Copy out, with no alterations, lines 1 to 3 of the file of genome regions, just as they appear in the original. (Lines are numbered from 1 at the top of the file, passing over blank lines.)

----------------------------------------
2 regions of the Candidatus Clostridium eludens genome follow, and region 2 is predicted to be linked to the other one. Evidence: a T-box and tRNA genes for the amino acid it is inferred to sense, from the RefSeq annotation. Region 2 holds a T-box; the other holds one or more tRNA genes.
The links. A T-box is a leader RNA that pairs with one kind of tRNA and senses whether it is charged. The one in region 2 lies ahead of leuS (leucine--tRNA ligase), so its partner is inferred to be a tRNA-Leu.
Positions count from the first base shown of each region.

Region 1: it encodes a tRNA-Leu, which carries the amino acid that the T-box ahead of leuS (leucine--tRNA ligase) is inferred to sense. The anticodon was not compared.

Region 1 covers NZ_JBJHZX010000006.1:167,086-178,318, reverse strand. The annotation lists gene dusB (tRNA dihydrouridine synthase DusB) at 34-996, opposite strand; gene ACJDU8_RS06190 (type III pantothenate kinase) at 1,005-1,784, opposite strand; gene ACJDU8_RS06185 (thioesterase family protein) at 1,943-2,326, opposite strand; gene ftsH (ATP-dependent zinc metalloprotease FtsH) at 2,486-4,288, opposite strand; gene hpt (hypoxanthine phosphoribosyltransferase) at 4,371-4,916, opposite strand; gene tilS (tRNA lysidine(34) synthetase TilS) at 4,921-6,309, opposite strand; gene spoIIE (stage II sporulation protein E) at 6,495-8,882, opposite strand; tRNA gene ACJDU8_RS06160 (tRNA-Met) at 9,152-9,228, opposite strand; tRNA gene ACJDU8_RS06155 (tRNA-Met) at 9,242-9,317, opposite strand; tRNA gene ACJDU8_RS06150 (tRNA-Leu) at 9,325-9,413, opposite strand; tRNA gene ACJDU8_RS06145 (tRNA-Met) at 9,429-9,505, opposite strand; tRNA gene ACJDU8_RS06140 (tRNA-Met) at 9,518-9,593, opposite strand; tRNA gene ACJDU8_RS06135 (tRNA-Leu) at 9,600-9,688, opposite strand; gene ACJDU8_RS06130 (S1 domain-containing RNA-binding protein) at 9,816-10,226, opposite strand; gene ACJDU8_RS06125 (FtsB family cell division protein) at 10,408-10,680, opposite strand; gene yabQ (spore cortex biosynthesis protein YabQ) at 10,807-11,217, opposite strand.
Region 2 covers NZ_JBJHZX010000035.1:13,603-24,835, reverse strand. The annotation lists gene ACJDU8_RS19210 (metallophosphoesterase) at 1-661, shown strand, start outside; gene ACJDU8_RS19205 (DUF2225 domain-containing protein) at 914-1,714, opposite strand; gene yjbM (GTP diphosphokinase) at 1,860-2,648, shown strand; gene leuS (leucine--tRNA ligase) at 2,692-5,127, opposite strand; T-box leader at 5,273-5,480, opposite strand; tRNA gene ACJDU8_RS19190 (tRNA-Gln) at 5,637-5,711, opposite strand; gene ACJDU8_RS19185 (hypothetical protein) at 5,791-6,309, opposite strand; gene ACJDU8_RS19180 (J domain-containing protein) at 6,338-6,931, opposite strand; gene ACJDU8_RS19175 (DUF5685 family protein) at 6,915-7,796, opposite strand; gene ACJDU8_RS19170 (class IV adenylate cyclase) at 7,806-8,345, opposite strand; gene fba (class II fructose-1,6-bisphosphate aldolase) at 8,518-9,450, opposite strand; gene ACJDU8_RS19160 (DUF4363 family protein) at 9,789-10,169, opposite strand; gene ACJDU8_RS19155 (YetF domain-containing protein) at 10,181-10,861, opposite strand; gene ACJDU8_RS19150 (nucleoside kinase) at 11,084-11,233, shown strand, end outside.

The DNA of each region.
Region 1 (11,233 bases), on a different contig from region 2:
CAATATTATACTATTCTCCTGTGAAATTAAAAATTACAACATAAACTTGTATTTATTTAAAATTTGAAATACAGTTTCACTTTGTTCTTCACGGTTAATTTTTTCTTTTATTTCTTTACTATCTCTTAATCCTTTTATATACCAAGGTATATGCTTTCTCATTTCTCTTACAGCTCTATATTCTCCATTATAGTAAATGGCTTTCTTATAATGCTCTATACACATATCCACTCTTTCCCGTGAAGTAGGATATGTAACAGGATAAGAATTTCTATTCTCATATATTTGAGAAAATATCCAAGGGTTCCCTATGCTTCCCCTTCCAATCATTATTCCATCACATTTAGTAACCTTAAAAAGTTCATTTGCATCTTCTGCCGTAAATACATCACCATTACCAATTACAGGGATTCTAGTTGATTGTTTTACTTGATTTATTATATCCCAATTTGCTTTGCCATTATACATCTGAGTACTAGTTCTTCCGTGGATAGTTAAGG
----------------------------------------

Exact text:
2 regions of the Candidatus Clostridium eludens genome follow, and region 2 is predicted to be linked to the other one. Evidence: a T-box and tRNA genes for the amino acid it is inferred to sense, from the RefSeq annotation. Region 2 holds a T-box; the other holds one or more tRNA genes.
The links. A T-box is a leader RNA that pairs with one kind of tRNA and senses whether it is charged. The one in region 2 lies ahead of leuS (leucine--tRNA ligase), so its partner is inferred to be a tRNA-Leu.
Positions count from the first base shown of each region.